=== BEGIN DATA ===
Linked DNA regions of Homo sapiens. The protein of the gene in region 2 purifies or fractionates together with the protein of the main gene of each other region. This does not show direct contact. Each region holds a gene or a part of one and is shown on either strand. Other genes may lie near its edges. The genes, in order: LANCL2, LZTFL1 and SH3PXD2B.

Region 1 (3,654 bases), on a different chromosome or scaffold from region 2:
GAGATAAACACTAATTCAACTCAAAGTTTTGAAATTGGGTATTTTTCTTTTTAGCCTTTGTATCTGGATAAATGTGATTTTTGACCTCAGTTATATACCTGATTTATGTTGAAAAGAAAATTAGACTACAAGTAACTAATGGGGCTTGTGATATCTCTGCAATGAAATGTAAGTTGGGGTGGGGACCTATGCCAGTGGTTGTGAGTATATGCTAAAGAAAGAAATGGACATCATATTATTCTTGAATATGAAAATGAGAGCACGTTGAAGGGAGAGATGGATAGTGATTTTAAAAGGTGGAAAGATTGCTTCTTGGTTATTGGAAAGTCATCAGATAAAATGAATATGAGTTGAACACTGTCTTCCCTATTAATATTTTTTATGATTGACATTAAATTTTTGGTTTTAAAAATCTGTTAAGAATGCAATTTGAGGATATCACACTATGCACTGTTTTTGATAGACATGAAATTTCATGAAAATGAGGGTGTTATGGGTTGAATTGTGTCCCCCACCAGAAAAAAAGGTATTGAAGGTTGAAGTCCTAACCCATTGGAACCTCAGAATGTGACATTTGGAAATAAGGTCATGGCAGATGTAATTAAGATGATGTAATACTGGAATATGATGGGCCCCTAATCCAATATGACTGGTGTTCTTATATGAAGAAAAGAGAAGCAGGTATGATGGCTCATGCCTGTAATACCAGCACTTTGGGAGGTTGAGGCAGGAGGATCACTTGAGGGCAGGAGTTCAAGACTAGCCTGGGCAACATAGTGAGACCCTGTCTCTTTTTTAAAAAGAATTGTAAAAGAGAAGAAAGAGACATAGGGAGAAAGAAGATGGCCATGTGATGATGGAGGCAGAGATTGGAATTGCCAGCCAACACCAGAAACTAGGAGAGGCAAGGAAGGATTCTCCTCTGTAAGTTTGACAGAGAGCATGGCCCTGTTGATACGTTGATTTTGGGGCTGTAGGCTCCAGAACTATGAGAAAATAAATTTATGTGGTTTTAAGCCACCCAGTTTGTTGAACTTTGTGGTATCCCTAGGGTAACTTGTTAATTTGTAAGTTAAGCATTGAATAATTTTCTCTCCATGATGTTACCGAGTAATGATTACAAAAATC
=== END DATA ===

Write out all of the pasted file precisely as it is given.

Linked DNA regions of Homo sapiens. The protein of the gene in region 2 purifies or fractionates together with the protein of the main gene of each other region. This does not show direct contact. Each region holds a gene or a part of one and is shown on either strand. Other genes may lie near its edges. The genes, in order: LANCL2, LZTFL1 and SH3PXD2B.

Region 1 (3,654 bases), on a different chromosome or scaffold from region 2:
GAGATAAACACTAATTCAACTCAAAGTTTTGAAATTGGGTATTTTTCTTTTTAGCCTTTGTATCTGGATAAATGTGATTTTTGACCTCAGTTATATACCTGATTTATGTTGAAAAGAAAATTAGACTACAAGTAACTAATGGGGCTTGTGATATCTCTGCAATGAAATGTAAGTTGGGGTGGGGACCTATGCCAGTGGTTGTGAGTATATGCTAAAGAAAGAAATGGACATCATATTATTCTTGAATATGAAAATGAGAGCACGTTGAAGGGAGAGATGGATAGTGATTTTAAAAGGTGGAAAGATTGCTTCTTGGTTATTGGAAAGTCATCAGATAAAATGAATATGAGTTGAACACTGTCTTCCCTATTAATATTTTTTATGATTGACATTAAATTTTTGGTTTTAAAAATCTGTTAAGAATGCAATTTGAGGATATCACACTATGCACTGTTTTTGATAGACATGAAATTTCATGAAAATGAGGGTGTTATGGGTTGAATTGTGTCCCCCACCAGAAAAAAAGGTATTGAAGGTTGAAGTCCTAACCCATTGGAACCTCAGAATGTGACATTTGGAAATAAGGTCATGGCAGATGTAATTAAGATGATGTAATACTGGAATATGATGGGCCCCTAATCCAATATGACTGGTGTTCTTATATGAAGAAAAGAGAAGCAGGTATGATGGCTCATGCCTGTAATACCAGCACTTTGGGAGGTTGAGGCAGGAGGATCACTTGAGGGCAGGAGTTCAAGACTAGCCTGGGCAACATAGTGAGACCCTGTCTCTTTTTTAAAAAGAATTGTAAAAGAGAAGAAAGAGACATAGGGAGAAAGAAGATGGCCATGTGATGATGGAGGCAGAGATTGGAATTGCCAGCCAACACCAGAAACTAGGAGAGGCAAGGAAGGATTCTCCTCTGTAAGTTTGACAGAGAGCATGGCCCTGTTGATACGTTGATTTTGGGGCTGTAGGCTCCAGAACTATGAGAAAATAAATTTATGTGGTTTTAAGCCACCCAGTTTGTTGAACTTTGTGGTATCCCTAGGGTAACTTGTTAATTTGTAAGTTAAGCATTGAATAATTTTCTCTCCATGATGTTACCGAGTAATGATTACAAAAATC